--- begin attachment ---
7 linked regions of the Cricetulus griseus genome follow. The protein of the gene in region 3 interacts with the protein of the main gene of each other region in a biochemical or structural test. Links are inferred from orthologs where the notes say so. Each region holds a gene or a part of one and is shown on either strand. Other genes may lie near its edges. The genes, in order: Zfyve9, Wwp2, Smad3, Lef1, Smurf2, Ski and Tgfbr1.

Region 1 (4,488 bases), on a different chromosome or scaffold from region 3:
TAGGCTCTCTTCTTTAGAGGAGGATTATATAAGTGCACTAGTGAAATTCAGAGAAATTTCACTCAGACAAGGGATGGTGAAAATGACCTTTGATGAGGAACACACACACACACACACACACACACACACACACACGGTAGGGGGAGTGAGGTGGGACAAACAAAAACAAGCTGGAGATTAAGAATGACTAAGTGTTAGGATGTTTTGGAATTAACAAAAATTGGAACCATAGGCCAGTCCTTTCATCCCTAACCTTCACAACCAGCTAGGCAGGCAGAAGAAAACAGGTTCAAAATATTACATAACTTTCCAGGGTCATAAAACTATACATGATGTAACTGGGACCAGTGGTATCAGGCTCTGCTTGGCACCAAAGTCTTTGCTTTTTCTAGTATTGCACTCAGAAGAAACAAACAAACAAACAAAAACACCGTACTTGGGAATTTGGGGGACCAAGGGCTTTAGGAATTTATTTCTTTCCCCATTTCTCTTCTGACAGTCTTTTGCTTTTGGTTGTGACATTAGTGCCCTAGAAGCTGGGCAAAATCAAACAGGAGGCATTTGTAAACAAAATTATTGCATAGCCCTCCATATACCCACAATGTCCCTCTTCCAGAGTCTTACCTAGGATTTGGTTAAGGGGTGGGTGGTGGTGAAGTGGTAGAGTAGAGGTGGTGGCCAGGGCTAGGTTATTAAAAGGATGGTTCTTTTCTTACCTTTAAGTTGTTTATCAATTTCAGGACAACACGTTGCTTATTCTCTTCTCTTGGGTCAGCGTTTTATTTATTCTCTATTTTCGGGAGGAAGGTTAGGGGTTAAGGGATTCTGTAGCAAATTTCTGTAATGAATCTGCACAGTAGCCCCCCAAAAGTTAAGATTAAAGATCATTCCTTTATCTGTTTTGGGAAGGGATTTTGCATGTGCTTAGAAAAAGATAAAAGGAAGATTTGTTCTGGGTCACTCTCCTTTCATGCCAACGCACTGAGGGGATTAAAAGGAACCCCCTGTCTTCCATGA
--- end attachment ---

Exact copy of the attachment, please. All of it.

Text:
7 linked regions of the Cricetulus griseus genome follow. The protein of the gene in region 3 interacts with the protein of the main gene of each other region in a biochemical or structural test. Links are inferred from orthologs where the notes say so. Each region holds a gene or a part of one and is shown on either strand. Other genes may lie near its edges. The genes, in order: Zfyve9, Wwp2, Smad3, Lef1, Smurf2, Ski and Tgfbr1.

Region 1 (4,488 bases), on a different chromosome or scaffold from region 3:
TAGGCTCTCTTCTTTAGAGGAGGATTATATAAGTGCACTAGTGAAATTCAGAGAAATTTCACTCAGACAAGGGATGGTGAAAATGACCTTTGATGAGGAACACACACACACACACACACACACACACACACACACGGTAGGGGGAGTGAGGTGGGACAAACAAAAACAAGCTGGAGATTAAGAATGACTAAGTGTTAGGATGTTTTGGAATTAACAAAAATTGGAACCATAGGCCAGTCCTTTCATCCCTAACCTTCACAACCAGCTAGGCAGGCAGAAGAAAACAGGTTCAAAATATTACATAACTTTCCAGGGTCATAAAACTATACATGATGTAACTGGGACCAGTGGTATCAGGCTCTGCTTGGCACCAAAGTCTTTGCTTTTTCTAGTATTGCACTCAGAAGAAACAAACAAACAAACAAAAACACCGTACTTGGGAATTTGGGGGACCAAGGGCTTTAGGAATTTATTTCTTTCCCCATTTCTCTTCTGACAGTCTTTTGCTTTTGGTTGTGACATTAGTGCCCTAGAAGCTGGGCAAAATCAAACAGGAGGCATTTGTAAACAAAATTATTGCATAGCCCTCCATATACCCACAATGTCCCTCTTCCAGAGTCTTACCTAGGATTTGGTTAAGGGGTGGGTGGTGGTGAAGTGGTAGAGTAGAGGTGGTGGCCAGGGCTAGGTTATTAAAAGGATGGTTCTTTTCTTACCTTTAAGTTGTTTATCAATTTCAGGACAACACGTTGCTTATTCTCTTCTCTTGGGTCAGCGTTTTATTTATTCTCTATTTTCGGGAGGAAGGTTAGGGGTTAAGGGATTCTGTAGCAAATTTCTGTAATGAATCTGCACAGTAGCCCCCCAAAAGTTAAGATTAAAGATCATTCCTTTATCTGTTTTGGGAAGGGATTTTGCATGTGCTTAGAAAAAGATAAAAGGAAGATTTGTTCTGGGTCACTCTCCTTTCATGCCAACGCACTGAGGGGATTAAAAGGAACCCCCTGTCTTCCATGA